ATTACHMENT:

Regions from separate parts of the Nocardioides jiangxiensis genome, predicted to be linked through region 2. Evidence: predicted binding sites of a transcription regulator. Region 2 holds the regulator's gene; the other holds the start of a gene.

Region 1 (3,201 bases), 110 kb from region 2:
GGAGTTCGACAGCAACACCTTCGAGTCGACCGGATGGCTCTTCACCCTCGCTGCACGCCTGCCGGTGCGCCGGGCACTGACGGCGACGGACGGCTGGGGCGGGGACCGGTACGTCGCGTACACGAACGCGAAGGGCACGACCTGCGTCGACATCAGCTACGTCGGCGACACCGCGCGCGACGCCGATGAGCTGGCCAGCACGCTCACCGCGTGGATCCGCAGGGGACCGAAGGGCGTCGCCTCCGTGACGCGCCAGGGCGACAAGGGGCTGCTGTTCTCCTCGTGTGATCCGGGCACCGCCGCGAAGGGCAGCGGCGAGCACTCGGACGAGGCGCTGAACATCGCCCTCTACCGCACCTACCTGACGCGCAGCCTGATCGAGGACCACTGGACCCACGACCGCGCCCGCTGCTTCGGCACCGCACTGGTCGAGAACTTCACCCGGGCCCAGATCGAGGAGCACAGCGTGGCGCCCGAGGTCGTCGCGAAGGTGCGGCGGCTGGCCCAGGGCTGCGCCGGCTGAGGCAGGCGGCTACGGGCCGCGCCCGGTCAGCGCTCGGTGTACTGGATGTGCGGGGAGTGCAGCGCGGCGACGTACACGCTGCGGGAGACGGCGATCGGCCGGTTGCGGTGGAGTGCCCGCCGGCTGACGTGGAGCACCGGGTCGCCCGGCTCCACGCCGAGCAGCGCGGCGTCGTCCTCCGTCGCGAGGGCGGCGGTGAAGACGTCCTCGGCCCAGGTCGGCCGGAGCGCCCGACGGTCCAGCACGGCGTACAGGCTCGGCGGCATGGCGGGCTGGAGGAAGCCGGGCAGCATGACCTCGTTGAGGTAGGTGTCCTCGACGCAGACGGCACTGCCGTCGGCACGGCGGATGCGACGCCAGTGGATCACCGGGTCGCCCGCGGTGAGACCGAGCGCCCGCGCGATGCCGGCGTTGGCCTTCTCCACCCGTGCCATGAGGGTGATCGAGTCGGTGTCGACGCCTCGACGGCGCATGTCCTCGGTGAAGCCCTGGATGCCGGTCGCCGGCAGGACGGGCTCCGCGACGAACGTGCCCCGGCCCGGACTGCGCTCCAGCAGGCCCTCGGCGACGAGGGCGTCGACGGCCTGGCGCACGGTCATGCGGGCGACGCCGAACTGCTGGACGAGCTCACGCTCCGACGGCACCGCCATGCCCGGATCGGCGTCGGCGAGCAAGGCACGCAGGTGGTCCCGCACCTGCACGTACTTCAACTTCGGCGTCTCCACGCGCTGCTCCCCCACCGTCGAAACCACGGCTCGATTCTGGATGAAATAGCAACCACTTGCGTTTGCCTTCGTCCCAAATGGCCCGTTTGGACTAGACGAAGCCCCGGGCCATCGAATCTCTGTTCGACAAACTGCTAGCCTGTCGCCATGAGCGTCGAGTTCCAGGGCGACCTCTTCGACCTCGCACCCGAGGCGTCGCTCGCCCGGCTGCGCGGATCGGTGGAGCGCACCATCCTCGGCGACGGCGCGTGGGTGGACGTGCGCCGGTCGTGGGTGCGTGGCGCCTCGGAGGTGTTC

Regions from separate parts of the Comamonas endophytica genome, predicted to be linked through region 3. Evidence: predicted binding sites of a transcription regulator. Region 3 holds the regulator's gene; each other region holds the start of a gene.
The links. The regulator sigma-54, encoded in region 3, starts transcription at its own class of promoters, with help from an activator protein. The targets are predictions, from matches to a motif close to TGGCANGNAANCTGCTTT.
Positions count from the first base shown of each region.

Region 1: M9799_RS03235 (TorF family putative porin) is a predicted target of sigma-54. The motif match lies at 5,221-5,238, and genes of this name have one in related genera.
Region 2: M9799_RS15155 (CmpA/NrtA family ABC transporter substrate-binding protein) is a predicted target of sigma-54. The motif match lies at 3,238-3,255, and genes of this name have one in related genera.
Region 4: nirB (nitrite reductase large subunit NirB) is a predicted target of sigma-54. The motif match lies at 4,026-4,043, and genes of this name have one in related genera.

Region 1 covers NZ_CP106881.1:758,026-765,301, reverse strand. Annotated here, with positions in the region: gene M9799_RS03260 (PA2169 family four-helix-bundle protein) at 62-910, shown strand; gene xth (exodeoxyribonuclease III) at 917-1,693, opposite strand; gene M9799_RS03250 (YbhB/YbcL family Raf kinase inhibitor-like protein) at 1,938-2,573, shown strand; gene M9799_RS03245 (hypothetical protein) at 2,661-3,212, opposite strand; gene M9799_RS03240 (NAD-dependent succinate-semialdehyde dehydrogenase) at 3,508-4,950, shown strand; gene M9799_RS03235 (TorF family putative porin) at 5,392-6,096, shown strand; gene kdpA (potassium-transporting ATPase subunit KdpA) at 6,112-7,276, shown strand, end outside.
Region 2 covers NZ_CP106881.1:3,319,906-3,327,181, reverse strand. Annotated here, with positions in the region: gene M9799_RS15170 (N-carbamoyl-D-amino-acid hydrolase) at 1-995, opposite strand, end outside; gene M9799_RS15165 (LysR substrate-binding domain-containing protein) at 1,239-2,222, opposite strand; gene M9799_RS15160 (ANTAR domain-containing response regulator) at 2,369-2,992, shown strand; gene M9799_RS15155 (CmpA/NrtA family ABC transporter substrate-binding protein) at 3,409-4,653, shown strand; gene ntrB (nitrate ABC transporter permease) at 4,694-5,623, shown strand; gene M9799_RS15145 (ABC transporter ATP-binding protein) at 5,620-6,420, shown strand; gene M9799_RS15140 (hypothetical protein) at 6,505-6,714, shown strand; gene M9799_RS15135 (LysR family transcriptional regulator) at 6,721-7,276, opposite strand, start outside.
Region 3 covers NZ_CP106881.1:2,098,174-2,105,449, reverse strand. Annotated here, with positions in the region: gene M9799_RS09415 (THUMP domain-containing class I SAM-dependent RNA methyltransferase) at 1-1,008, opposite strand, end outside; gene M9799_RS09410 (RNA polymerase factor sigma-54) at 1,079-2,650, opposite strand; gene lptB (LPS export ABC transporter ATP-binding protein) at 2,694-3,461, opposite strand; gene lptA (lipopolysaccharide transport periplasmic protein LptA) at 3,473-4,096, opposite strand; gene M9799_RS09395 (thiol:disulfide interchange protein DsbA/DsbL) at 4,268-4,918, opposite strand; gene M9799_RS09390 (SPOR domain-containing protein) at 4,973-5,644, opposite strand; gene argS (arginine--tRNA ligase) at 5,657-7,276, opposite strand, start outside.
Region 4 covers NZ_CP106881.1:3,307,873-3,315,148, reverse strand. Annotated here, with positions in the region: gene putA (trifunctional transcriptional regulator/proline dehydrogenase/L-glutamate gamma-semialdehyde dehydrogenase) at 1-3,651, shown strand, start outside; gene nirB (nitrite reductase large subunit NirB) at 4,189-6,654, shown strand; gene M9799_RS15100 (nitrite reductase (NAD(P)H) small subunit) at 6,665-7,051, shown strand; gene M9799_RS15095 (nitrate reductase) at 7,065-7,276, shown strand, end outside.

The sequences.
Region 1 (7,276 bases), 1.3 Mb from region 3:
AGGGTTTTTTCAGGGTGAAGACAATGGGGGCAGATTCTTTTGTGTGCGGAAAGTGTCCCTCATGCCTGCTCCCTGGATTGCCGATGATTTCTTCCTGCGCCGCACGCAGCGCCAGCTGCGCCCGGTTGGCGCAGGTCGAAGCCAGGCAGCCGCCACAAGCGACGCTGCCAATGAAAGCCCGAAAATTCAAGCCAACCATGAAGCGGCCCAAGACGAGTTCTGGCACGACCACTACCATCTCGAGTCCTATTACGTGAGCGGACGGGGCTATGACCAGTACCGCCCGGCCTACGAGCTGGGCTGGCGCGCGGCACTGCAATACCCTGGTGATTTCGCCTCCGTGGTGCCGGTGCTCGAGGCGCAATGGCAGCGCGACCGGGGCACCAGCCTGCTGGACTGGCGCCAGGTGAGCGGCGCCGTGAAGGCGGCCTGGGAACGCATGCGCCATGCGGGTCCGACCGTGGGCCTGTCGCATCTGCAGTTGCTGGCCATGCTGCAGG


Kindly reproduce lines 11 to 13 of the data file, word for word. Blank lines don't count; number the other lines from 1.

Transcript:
Region 2 covers NZ_CP106881.1:3,319,906-3,327,181, reverse strand. Annotated here, with positions in the region: gene M9799_RS15170 (N-carbamoyl-D-amino-acid hydrolase) at 1-995, opposite strand, end outside; gene M9799_RS15165 (LysR substrate-binding domain-containing protein) at 1,239-2,222, opposite strand; gene M9799_RS15160 (ANTAR domain-containing response regulator) at 2,369-2,992, shown strand; gene M9799_RS15155 (CmpA/NrtA family ABC transporter substrate-binding protein) at 3,409-4,653, shown strand; gene ntrB (nitrate ABC transporter permease) at 4,694-5,623, shown strand; gene M9799_RS15145 (ABC transporter ATP-binding protein) at 5,620-6,420, shown strand; gene M9799_RS15140 (hypothetical protein) at 6,505-6,714, shown strand; gene M9799_RS15135 (LysR family transcriptional regulator) at 6,721-7,276, opposite strand, start outside.
Region 3 covers NZ_CP106881.1:2,098,174-2,105,449, reverse strand. Annotated here, with positions in the region: gene M9799_RS09415 (THUMP domain-containing class I SAM-dependent RNA methyltransferase) at 1-1,008, opposite strand, end outside; gene M9799_RS09410 (RNA polymerase factor sigma-54) at 1,079-2,650, opposite strand; gene lptB (LPS export ABC transporter ATP-binding protein) at 2,694-3,461, opposite strand; gene lptA (lipopolysaccharide transport periplasmic protein LptA) at 3,473-4,096, opposite strand; gene M9799_RS09395 (thiol:disulfide interchange protein DsbA/DsbL) at 4,268-4,918, opposite strand; gene M9799_RS09390 (SPOR domain-containing protein) at 4,973-5,644, opposite strand; gene argS (arginine--tRNA ligase) at 5,657-7,276, opposite strand, start outside.
Region 4 covers NZ_CP106881.1:3,307,873-3,315,148, reverse strand. Annotated here, with positions in the region: gene putA (trifunctional transcriptional regulator/proline dehydrogenase/L-glutamate gamma-semialdehyde dehydrogenase) at 1-3,651, shown strand, start outside; gene nirB (nitrite reductase large subunit NirB) at 4,189-6,654, shown strand; gene M9799_RS15100 (nitrite reductase (NAD(P)H) small subunit) at 6,665-7,051, shown strand; gene M9799_RS15095 (nitrate reductase) at 7,065-7,276, shown strand, end outside.